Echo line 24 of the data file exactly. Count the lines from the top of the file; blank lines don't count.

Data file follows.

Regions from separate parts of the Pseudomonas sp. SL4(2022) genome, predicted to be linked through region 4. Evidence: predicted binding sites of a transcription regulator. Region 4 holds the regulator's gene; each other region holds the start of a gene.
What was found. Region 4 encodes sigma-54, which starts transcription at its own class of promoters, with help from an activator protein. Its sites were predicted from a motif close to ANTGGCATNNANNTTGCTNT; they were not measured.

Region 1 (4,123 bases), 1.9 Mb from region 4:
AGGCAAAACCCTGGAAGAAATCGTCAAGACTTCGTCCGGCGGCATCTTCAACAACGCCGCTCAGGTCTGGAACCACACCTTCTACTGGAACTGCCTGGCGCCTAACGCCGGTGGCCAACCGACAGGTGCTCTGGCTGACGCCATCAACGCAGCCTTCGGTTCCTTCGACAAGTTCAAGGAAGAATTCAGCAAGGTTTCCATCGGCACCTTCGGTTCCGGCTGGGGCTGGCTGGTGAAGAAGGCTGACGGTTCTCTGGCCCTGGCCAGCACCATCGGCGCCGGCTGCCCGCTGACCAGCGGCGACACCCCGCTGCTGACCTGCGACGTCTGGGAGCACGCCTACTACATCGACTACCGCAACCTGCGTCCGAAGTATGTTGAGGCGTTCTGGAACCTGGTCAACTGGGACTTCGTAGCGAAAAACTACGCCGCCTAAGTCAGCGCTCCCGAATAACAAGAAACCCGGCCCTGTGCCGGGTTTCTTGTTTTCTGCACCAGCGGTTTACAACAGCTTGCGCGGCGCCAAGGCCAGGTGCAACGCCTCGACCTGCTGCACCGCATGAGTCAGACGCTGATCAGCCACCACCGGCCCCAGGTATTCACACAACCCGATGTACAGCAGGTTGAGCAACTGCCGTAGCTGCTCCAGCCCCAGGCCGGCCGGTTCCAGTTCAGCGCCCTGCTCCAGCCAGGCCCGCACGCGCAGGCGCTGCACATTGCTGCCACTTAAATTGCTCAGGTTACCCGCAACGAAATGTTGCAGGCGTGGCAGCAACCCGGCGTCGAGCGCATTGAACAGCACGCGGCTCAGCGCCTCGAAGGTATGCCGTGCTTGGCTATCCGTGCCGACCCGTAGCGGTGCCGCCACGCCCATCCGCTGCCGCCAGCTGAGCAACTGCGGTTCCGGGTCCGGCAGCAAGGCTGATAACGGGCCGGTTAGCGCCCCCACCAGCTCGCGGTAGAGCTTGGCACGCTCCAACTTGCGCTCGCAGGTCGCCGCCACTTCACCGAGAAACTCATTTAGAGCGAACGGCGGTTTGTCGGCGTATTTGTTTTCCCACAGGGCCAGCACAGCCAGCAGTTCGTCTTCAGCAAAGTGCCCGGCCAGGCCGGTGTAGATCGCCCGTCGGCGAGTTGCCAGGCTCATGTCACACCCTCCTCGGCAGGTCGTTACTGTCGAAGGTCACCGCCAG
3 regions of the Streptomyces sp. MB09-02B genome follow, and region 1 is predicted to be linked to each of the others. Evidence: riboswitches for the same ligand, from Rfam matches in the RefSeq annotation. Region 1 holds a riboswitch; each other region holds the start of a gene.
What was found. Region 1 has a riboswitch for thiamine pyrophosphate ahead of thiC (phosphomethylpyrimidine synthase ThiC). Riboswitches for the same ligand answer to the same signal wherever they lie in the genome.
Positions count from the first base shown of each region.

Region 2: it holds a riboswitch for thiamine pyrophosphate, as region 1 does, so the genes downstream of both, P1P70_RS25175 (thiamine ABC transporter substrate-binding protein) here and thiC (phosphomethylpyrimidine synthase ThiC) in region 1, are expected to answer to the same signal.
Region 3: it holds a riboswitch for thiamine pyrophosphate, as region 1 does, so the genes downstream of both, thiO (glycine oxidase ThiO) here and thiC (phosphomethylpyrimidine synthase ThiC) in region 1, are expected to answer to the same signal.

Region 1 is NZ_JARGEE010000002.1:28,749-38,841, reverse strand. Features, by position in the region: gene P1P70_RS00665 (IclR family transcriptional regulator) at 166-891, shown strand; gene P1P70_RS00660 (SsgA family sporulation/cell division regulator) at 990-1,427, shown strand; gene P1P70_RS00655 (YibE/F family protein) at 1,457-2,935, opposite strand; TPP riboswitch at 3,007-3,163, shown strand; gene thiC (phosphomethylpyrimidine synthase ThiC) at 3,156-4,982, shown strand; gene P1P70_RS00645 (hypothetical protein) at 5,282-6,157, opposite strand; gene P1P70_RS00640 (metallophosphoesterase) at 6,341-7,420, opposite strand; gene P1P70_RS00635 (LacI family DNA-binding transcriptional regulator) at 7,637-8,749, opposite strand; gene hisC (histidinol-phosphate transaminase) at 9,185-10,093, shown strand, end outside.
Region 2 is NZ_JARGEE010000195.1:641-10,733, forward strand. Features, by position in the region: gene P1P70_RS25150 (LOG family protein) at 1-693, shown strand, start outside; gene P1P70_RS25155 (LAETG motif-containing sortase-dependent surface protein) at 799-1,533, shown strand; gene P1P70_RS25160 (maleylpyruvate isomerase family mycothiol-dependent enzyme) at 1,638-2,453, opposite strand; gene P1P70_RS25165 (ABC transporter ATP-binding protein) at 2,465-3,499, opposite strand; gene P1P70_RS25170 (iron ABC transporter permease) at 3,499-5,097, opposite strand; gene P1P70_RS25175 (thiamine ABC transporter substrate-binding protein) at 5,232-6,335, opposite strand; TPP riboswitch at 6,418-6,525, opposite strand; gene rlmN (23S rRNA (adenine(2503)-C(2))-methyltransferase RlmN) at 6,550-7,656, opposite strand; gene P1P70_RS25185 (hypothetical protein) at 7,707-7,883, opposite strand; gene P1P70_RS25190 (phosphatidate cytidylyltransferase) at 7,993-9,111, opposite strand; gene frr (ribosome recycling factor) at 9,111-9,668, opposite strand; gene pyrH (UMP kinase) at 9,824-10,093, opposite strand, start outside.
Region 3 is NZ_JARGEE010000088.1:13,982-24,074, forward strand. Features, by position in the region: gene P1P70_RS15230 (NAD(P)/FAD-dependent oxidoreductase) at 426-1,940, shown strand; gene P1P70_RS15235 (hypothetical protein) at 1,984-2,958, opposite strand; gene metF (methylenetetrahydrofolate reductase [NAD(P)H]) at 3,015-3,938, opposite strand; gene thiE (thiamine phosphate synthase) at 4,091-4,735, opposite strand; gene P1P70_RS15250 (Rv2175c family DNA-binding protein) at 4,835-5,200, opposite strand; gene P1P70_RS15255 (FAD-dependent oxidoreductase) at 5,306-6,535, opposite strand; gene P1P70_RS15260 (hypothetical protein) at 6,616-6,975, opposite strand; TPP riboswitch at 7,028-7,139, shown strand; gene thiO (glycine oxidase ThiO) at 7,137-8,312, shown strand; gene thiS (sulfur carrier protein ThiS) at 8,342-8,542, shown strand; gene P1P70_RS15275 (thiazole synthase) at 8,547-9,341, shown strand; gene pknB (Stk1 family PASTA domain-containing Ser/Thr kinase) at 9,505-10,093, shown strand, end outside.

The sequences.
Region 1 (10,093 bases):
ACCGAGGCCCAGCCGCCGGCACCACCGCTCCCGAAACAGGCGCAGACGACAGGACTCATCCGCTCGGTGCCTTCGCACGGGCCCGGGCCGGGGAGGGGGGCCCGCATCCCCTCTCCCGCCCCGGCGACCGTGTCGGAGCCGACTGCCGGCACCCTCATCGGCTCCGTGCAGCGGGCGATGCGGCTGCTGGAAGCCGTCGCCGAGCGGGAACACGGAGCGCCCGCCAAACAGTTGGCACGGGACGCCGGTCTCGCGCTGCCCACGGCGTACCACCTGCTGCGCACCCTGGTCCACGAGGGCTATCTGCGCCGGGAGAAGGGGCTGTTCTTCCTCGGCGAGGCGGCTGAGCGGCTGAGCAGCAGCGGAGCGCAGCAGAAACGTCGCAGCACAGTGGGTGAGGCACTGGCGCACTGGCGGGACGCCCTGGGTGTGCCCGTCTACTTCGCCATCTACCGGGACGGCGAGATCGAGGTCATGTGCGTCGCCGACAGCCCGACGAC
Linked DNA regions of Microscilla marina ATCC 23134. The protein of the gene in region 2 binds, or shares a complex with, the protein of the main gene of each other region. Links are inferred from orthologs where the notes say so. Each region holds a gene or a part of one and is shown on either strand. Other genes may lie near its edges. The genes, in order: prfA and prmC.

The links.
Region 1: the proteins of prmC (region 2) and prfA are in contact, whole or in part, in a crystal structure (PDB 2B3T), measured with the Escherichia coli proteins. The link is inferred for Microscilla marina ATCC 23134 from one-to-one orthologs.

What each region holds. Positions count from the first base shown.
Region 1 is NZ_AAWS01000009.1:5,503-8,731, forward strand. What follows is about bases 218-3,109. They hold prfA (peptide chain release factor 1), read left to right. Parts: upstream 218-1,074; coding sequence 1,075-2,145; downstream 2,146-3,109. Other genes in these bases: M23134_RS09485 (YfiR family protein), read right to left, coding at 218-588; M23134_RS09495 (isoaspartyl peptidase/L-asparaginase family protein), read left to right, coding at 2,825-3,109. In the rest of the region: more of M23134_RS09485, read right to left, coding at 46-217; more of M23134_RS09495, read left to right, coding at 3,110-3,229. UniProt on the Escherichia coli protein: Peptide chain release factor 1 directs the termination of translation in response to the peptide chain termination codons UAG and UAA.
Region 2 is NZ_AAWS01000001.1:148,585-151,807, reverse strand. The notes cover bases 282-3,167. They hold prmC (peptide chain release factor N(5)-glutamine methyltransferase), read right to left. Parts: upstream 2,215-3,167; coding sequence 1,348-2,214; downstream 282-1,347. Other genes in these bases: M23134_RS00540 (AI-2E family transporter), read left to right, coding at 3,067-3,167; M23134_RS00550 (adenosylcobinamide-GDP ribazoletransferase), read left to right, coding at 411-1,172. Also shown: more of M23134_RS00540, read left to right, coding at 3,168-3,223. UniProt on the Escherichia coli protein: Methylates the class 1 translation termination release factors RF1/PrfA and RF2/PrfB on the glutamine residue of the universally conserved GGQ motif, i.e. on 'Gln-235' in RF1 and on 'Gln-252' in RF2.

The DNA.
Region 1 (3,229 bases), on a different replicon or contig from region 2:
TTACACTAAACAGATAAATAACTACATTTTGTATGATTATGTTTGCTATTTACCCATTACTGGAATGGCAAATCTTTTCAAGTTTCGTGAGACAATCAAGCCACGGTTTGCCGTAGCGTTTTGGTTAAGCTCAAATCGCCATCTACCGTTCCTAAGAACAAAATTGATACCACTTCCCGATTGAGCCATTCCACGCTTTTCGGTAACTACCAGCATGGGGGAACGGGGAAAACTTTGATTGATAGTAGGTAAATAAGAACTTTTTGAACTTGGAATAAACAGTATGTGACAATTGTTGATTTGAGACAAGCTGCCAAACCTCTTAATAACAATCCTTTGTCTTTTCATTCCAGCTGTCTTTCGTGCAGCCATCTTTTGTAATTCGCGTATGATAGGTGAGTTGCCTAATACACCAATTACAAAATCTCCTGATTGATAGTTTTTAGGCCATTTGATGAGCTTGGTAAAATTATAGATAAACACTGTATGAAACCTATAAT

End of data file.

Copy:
TTACACTAAACAGATAAATAACTACATTTTGTATGATTATGTTTGCTATTTACCCATTACTGGAATGGCAAATCTTTTCAAGTTTCGTGAGACAATCAAGCCACGGTTTGCCGTAGCGTTTTGGTTAAGCTCAAATCGCCATCTACCGTTCCTAAGAACAAAATTGATACCACTTCCCGATTGAGCCATTCCACGCTTTTCGGTAACTACCAGCATGGGGGAACGGGGAAAACTTTGATTGATAGTAGGTAAATAAGAACTTTTTGAACTTGGAATAAACAGTATGTGACAATTGTTGATTTGAGACAAGCTGCCAAACCTCTTAATAACAATCCTTTGTCTTTTCATTCCAGCTGTCTTTCGTGCAGCCATCTTTTGTAATTCGCGTATGATAGGTGAGTTGCCTAATACACCAATTACAAAATCTCCTGATTGATAGTTTTTAGGCCATTTGATGAGCTTGGTAAAATTATAGATAAACACTGTATGAAACCTATAAT